Jesse E. Moorland

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Jesse Edward Moorland (September 10, 1863 – April 30, 1940) was a black minister, community executive, and civic leader.

Born in Coldwater, Ohio, he was the only child of a farming family. Moorland attended Northwestern Normal University in Ada, Ohio. Then he moved to Washington D. C., where he attended the Theological department of Howard University and earned his masters degree in 1891. He was ordained a Congressional minister. That same year he was hired as secretary of the Washington D. C. branch of the YMCA.

Moorland devoted himself to black social organizations, such as the National Afro-American League in the 1890s,[1] and later the National Health Circle for Colored People, as important for building community strength. In 1914, Kelly Miller, a leading African-American intellectual, persuaded Moorland to donate his large private library on blacks in Africa and in the United States as the foundation for a proposed "Negro-Americana Museum and Library" at Howard University. This collection formed the foundation of the Moorland–Spingarn Research Center.[2] Together with historian Carter G. Woodson, he co-founded the Association for the Study of African American Life and History in 1915.[3]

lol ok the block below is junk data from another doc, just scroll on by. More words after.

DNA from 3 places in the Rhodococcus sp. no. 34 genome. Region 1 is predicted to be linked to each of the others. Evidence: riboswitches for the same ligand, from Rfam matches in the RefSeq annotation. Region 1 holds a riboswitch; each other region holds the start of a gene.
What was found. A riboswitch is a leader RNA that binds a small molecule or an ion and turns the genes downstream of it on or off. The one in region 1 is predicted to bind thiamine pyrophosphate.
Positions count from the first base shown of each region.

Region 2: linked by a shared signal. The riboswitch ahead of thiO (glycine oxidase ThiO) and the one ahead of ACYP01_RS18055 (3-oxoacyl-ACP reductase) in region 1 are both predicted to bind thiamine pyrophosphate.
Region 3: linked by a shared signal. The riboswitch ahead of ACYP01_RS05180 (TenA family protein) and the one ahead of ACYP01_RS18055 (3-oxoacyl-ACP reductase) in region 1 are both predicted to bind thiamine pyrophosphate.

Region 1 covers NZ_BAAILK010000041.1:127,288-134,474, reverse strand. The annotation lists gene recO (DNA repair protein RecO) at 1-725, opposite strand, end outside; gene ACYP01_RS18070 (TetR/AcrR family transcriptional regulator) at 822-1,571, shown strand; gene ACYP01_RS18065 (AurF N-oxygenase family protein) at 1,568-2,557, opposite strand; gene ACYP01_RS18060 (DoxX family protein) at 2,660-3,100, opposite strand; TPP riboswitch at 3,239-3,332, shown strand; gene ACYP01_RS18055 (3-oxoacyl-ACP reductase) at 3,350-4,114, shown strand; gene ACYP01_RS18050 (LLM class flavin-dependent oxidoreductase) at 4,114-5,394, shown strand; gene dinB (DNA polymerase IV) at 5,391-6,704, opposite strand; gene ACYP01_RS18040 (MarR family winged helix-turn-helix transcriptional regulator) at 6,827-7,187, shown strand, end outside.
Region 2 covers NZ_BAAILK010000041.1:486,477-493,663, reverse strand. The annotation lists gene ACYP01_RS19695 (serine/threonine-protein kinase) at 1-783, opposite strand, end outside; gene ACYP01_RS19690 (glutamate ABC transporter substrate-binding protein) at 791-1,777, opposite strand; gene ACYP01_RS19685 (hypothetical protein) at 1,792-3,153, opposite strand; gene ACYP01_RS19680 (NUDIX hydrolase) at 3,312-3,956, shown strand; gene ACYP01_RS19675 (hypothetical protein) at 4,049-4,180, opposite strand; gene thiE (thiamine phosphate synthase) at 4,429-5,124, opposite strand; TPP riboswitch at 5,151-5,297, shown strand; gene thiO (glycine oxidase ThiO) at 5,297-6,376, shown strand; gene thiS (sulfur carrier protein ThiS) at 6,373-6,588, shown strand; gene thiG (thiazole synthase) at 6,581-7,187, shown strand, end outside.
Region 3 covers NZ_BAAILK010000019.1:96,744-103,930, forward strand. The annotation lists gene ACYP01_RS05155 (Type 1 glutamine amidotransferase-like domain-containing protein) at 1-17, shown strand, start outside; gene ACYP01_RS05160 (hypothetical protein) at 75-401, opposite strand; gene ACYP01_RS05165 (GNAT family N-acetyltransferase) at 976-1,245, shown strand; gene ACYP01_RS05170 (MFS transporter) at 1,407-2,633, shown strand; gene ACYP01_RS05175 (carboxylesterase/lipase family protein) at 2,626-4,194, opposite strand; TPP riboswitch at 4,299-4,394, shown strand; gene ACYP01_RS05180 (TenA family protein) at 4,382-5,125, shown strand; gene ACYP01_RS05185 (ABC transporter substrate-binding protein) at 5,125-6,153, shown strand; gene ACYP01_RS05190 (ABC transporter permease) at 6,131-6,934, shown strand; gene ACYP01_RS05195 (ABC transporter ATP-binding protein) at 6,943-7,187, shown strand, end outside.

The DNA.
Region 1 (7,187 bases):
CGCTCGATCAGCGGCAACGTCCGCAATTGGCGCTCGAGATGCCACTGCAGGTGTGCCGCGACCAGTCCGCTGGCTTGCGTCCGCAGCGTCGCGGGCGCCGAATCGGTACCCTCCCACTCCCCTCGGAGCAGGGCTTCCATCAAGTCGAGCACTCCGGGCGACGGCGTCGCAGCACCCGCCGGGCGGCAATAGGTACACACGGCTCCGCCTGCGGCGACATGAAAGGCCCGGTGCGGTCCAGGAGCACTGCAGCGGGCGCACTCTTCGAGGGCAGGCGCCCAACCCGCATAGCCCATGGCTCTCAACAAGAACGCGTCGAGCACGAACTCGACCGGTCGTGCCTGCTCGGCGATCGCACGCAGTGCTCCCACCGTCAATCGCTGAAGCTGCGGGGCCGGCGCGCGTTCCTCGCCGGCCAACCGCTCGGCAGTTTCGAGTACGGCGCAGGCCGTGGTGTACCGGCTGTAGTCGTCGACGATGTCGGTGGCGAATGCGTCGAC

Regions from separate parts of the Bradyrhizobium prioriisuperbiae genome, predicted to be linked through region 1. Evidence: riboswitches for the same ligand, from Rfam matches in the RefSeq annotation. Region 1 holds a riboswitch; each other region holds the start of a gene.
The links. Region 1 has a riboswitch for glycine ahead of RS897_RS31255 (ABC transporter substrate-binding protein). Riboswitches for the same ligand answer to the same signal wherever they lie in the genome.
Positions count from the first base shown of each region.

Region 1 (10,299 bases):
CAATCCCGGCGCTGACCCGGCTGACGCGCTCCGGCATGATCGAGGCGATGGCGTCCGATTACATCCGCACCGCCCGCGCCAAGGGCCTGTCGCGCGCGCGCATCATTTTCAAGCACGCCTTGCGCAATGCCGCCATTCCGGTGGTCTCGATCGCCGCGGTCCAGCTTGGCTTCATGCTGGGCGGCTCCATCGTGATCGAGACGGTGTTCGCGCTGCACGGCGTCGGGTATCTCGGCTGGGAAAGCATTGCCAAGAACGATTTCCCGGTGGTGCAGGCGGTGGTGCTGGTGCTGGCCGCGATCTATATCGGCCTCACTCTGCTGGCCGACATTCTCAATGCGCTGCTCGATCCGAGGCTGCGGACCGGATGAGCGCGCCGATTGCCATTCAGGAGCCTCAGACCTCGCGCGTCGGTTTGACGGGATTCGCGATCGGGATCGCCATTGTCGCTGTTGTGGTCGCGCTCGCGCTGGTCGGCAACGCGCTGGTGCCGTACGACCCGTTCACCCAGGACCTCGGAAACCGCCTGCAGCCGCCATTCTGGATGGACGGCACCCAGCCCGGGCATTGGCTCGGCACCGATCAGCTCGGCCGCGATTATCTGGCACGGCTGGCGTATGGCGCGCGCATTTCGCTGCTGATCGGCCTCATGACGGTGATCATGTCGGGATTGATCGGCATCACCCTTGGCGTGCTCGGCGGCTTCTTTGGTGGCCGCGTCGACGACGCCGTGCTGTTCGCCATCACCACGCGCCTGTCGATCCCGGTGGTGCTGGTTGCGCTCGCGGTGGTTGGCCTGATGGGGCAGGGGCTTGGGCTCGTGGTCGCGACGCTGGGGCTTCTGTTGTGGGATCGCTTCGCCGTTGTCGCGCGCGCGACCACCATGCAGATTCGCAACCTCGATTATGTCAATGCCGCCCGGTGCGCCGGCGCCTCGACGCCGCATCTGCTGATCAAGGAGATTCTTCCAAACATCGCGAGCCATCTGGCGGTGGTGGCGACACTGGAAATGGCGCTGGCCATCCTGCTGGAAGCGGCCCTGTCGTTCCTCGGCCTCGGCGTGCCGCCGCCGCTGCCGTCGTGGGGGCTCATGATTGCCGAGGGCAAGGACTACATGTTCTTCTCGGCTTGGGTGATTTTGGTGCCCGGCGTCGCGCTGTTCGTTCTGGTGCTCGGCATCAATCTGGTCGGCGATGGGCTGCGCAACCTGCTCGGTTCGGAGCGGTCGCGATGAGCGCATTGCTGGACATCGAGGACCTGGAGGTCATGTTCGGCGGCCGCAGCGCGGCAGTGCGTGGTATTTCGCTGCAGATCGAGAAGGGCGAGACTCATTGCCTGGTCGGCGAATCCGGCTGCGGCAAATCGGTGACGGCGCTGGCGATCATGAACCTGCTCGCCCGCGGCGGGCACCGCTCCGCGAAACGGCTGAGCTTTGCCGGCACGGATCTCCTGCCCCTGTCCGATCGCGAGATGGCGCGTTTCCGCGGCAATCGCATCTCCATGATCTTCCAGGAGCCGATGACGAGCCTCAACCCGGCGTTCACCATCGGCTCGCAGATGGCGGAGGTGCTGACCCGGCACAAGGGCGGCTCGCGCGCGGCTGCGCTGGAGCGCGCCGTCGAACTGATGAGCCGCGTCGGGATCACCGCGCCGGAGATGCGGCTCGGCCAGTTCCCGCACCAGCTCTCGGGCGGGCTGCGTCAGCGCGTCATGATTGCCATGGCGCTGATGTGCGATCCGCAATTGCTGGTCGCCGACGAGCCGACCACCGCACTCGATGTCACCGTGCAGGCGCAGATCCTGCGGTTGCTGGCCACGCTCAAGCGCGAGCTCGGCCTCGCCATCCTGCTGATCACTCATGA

Moorland was a member of Alpha Phi Alpha fraternity.

Jesse Moorland died in New York City at the age of 76.[4]


  1. ^ Sinnette, Elinor Des Verney. Arthur Alfonso Schomburg, black bibliophile & collector: a biography. Wayne State University Press, 1989. p57
  2. ^ "Jesse Moorland, biography". The State University of New York at Buffalo. Retrieved 13 December 2010. 
  3. ^ "Kelly Miller, biography". African American Registry. Retrieved 13 December 2010. 
  4. ^ Burlingam, Dwight (2004). Philanthropy in America: A Comprehensive Historical Encyclopedia ABC-CLIO. pp. 319–320. ISBN 1-57607-860-4. 

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